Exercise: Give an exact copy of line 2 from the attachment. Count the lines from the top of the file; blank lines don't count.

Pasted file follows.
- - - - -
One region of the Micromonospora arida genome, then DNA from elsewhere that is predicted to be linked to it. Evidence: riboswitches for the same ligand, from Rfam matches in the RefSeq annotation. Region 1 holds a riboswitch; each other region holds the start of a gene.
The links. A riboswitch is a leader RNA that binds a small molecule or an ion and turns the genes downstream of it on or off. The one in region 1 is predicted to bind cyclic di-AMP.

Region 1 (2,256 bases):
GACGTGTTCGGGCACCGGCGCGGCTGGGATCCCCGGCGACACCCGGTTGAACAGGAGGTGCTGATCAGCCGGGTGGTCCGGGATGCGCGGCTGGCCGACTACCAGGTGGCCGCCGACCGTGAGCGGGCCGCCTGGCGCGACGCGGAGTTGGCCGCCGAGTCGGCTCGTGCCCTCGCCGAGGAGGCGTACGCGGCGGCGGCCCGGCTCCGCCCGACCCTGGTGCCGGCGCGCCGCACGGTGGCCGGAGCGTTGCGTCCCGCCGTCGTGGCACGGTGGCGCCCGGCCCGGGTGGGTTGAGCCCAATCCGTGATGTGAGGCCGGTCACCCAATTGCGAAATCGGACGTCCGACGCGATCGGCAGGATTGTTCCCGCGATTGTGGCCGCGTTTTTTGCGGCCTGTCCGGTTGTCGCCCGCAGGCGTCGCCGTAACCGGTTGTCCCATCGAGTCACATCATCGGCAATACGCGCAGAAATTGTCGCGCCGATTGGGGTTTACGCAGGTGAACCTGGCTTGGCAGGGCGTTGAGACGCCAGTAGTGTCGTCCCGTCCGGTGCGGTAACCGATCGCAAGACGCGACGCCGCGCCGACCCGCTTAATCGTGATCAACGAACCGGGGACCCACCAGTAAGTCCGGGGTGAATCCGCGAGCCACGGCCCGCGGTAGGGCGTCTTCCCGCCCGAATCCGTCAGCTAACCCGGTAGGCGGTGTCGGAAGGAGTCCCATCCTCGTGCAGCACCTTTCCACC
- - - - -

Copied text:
The links. A riboswitch is a leader RNA that binds a small molecule or an ion and turns the genes downstream of it on or off. The one in region 1 is predicted to bind cyclic di-AMP.